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Q & A: Liquid Crystal Display

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Most recent answer: 10/22/2007
Q:
How does a LCD monitor works?
- Luca (age 30)
Italy
A:
Luca, LCD stands for liquid crystal display. Liquid crystals are made of molecules which are usually long (like a rod). Also, it is common for them to be dipoles. This means that one side of the rod will have a slightly positive charge, and the other side will have a slightly negative charge.
Because they have this, electricity can be used to change how the molecules are ordered. (The rods can point up and down, side to side, etc.) The way that these rods are positioned determines the way they interact with light and therefore what you see when you look at them. Each pixel, or point on the monitor, will have a certain amount of electricity applied to it so that you can see a certain color.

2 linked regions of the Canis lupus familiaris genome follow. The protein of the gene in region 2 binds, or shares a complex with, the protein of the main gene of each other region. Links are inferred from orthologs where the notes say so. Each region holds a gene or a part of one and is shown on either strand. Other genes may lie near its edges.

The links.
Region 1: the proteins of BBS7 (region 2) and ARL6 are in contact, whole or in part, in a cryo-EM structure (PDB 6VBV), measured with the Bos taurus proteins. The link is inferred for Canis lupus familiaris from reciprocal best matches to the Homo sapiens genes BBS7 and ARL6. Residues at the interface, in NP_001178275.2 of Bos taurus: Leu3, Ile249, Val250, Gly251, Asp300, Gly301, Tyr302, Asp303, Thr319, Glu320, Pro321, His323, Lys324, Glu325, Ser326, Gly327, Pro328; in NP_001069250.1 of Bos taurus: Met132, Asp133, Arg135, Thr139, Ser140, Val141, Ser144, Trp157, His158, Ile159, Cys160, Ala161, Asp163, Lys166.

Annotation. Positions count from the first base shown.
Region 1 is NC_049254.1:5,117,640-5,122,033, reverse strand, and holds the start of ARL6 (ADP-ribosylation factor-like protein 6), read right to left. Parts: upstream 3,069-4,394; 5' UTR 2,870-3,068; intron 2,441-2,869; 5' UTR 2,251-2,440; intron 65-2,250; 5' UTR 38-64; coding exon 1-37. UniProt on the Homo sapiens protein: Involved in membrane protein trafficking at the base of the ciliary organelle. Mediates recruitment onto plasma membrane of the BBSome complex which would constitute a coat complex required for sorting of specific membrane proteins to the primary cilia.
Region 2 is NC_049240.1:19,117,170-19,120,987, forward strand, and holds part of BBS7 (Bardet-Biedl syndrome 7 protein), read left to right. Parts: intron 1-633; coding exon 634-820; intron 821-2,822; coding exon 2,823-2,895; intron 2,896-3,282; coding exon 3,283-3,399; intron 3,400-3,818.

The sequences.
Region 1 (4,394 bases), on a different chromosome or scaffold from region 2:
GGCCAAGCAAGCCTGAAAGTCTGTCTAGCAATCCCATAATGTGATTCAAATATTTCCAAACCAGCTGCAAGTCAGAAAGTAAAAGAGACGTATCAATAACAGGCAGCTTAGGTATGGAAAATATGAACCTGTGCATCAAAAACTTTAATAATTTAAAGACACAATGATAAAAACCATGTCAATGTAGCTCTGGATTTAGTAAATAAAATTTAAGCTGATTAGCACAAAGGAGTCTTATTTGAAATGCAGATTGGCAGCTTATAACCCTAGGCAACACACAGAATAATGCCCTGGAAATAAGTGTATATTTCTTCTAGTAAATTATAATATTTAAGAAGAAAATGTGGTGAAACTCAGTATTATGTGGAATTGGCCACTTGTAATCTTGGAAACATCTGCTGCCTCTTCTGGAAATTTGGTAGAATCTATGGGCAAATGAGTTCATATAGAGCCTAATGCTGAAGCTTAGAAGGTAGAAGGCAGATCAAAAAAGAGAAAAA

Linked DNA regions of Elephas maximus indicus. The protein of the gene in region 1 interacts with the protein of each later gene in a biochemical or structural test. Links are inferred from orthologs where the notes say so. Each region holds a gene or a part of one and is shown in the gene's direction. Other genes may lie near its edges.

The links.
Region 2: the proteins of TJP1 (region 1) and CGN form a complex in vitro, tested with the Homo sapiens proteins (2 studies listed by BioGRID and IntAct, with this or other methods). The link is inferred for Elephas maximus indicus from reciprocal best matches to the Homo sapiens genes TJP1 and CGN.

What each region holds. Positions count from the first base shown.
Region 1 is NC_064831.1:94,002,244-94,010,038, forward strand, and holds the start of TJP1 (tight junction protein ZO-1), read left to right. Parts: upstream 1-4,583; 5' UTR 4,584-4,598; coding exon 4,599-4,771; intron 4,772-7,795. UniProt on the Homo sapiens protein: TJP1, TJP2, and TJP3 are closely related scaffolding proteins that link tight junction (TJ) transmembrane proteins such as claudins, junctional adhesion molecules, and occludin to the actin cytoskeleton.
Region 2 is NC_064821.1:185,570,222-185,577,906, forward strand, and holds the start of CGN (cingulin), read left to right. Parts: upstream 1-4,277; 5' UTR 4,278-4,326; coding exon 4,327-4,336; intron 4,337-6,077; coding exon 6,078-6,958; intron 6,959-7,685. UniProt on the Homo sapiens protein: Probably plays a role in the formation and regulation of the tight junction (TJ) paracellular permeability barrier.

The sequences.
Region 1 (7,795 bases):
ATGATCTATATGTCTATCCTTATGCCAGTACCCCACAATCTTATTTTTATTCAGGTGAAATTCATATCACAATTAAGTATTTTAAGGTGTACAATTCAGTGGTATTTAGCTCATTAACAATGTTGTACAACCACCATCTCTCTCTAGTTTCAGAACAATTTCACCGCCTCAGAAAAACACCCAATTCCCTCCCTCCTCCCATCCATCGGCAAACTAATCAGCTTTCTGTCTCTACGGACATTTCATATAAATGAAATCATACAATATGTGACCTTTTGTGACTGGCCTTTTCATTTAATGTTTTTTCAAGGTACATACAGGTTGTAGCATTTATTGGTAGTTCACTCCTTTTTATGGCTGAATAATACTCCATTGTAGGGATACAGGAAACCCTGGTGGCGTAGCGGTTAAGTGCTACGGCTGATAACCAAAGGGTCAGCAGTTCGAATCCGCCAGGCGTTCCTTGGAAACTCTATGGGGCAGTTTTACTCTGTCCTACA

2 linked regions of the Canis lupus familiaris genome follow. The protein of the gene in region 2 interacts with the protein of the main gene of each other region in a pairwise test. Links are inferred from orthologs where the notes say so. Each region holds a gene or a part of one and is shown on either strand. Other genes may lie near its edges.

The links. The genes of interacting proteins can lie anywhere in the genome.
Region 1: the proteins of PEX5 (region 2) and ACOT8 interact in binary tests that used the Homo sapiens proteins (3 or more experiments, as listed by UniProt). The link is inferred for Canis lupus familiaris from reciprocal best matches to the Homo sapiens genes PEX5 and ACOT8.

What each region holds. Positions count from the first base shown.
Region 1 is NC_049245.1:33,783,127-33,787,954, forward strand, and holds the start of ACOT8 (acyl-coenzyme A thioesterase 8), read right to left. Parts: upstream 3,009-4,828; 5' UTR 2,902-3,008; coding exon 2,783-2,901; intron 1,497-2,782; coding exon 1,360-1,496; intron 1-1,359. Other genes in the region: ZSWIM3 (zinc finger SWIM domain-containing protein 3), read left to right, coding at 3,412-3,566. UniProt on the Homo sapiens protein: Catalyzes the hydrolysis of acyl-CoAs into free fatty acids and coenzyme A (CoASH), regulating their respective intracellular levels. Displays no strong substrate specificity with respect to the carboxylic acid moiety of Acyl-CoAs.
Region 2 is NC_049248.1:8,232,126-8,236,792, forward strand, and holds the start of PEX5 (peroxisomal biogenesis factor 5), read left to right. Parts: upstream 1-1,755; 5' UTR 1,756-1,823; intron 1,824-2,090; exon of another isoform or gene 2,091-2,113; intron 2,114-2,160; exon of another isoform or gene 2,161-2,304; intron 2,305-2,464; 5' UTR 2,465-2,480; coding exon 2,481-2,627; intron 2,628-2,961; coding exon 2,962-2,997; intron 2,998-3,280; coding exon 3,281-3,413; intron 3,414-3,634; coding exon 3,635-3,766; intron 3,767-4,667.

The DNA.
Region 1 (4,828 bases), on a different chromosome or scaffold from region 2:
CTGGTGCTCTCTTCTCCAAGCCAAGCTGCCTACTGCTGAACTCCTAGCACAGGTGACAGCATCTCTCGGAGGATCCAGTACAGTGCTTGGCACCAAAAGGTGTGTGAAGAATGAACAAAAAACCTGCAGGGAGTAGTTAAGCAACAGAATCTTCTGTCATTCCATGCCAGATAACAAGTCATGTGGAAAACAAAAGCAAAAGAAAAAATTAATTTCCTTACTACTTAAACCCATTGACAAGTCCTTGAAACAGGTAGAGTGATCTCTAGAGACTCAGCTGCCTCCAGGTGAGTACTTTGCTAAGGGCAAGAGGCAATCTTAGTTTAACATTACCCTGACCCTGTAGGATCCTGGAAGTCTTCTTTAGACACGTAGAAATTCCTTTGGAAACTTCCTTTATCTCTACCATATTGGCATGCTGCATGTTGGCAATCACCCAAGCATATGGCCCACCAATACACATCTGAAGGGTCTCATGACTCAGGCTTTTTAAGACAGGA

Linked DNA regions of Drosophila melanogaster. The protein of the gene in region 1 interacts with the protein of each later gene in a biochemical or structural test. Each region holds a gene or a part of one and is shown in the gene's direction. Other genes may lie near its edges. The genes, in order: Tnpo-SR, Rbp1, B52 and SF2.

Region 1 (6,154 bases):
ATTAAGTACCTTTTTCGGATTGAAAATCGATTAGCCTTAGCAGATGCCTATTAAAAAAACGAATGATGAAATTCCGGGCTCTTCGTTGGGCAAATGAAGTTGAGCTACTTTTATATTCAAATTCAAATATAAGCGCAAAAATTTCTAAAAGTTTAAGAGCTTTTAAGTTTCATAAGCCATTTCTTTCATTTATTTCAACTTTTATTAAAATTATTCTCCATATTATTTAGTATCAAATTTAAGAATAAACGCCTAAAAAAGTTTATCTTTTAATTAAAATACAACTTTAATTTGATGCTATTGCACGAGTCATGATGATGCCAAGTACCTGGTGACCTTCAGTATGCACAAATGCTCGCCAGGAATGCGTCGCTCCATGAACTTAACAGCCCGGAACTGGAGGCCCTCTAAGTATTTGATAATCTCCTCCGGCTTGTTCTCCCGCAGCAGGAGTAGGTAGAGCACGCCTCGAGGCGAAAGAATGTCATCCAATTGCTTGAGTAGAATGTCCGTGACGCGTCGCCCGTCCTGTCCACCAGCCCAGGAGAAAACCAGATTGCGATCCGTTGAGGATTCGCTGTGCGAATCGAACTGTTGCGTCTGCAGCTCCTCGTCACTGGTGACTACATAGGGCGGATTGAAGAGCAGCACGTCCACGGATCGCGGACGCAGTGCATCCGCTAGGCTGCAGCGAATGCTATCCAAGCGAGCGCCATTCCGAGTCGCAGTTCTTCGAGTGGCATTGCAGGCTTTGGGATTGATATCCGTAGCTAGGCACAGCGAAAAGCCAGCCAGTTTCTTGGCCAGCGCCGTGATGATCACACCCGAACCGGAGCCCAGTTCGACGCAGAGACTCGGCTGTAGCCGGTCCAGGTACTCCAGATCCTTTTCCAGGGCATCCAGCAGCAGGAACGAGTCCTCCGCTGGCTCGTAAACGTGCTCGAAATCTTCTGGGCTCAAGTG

In crystals, molecules are all lined up in a particular order and have a particular orientation, or way they point in space. Molecules in liquids are free to point in various directions. The reason for being called "liquid crystal" is that the molecules are in between these two extremes. Some aspects of the alignment and positions are fixed in regular crystal-like patterns while others are irregular and liquid-like. For example, in one particular type of liquid crystal the molecules' directions all line up but their positions are irregular.

You can find out more at:
http://www.howstuffworks.com/lcd.htm

For a more advanced discussion, you may wish to look at:
http://liq-xtal.cwru.edu/lcdemo.htm

~Ann

(published on 10/22/2007)

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